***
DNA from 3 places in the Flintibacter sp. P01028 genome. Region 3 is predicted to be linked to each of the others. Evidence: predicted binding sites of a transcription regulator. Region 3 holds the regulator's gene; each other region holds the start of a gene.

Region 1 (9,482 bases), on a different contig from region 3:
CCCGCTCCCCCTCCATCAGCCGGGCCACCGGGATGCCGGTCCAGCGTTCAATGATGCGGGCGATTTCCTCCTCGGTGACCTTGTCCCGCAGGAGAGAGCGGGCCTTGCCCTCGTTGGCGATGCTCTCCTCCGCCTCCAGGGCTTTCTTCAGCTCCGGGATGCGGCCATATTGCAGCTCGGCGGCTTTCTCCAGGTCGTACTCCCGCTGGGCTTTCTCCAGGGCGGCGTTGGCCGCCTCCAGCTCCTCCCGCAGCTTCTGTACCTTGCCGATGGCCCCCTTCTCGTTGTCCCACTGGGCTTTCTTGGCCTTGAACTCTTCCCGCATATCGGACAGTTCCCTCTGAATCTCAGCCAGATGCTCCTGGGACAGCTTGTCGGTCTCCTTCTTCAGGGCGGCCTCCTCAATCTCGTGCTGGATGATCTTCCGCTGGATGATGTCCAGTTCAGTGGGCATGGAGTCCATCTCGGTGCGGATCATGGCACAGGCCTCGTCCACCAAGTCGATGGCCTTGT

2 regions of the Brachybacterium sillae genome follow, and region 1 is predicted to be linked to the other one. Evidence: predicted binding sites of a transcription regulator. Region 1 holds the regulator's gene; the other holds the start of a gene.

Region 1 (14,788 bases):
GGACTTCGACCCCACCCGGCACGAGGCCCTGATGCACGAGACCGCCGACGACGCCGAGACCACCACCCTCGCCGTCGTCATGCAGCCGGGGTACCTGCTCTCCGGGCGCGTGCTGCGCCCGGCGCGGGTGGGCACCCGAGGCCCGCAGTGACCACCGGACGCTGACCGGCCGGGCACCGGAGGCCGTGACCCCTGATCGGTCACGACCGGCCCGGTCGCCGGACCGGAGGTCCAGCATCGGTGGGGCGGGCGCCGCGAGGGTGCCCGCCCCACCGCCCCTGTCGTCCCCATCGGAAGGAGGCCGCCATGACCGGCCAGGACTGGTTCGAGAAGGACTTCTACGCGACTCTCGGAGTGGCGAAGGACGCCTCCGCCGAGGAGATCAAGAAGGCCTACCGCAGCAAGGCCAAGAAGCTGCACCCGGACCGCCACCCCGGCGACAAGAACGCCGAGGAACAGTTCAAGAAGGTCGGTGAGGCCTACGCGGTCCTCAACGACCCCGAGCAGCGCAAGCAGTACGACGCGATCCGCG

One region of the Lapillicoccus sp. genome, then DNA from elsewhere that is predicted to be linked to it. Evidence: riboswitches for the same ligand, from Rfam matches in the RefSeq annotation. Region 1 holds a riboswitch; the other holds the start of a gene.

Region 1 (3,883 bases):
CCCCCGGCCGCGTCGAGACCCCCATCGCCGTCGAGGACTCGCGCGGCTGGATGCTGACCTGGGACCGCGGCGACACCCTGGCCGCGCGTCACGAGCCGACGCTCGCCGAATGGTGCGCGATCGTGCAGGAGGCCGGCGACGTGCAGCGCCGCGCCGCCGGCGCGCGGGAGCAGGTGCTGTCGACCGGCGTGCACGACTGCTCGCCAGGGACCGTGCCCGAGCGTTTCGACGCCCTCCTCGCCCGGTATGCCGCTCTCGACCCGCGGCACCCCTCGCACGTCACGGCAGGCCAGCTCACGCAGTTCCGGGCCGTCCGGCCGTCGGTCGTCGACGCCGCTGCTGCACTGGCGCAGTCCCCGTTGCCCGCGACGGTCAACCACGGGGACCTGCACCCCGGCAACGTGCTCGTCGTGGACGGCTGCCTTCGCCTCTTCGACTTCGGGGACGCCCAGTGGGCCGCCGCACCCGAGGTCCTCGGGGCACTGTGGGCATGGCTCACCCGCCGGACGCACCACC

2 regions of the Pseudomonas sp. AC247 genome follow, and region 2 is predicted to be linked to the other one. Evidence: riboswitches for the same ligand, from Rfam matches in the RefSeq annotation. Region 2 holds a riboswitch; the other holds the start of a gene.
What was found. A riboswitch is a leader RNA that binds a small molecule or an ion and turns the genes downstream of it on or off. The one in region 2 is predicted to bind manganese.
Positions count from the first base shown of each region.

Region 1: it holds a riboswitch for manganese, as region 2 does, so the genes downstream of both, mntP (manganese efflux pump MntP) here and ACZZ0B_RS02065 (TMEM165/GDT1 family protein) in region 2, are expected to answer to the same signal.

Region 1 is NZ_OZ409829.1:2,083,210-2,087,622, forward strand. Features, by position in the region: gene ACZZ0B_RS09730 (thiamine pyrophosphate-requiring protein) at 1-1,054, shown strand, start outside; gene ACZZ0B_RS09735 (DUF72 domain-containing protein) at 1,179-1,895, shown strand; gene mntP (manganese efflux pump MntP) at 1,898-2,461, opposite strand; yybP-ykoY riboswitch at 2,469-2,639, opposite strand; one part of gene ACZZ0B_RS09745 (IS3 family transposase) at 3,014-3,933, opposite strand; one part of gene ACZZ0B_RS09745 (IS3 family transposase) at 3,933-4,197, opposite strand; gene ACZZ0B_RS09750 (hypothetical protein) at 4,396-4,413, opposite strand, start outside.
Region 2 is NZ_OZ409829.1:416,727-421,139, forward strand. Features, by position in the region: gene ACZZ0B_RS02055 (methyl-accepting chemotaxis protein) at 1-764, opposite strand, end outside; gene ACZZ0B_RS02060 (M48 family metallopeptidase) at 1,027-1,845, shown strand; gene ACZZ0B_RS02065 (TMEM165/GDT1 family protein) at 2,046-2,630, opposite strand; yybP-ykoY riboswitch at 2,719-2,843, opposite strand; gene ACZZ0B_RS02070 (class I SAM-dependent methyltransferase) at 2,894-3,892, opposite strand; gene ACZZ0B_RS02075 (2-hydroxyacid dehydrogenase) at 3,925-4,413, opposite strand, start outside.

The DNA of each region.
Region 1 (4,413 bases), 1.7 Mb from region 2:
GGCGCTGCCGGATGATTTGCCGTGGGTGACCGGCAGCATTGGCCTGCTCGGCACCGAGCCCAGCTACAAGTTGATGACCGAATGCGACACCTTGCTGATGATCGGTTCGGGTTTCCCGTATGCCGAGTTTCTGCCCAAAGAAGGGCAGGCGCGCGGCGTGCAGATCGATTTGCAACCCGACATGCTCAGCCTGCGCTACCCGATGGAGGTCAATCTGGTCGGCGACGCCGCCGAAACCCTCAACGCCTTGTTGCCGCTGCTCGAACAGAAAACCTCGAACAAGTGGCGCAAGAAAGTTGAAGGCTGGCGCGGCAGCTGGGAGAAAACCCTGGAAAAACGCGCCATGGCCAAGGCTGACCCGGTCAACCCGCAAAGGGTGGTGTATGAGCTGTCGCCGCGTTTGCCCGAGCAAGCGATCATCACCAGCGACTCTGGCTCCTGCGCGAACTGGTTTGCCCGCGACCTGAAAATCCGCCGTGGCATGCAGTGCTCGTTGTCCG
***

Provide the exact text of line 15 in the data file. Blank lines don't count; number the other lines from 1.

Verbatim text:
Region 2 is NZ_OZ409829.1:416,727-421,139, forward strand. Features, by position in the region: gene ACZZ0B_RS02055 (methyl-accepting chemotaxis protein) at 1-764, opposite strand, end outside; gene ACZZ0B_RS02060 (M48 family metallopeptidase) at 1,027-1,845, shown strand; gene ACZZ0B_RS02065 (TMEM165/GDT1 family protein) at 2,046-2,630, opposite strand; yybP-ykoY riboswitch at 2,719-2,843, opposite strand; gene ACZZ0B_RS02070 (class I SAM-dependent methyltransferase) at 2,894-3,892, opposite strand; gene ACZZ0B_RS02075 (2-hydroxyacid dehydrogenase) at 3,925-4,413, opposite strand, start outside.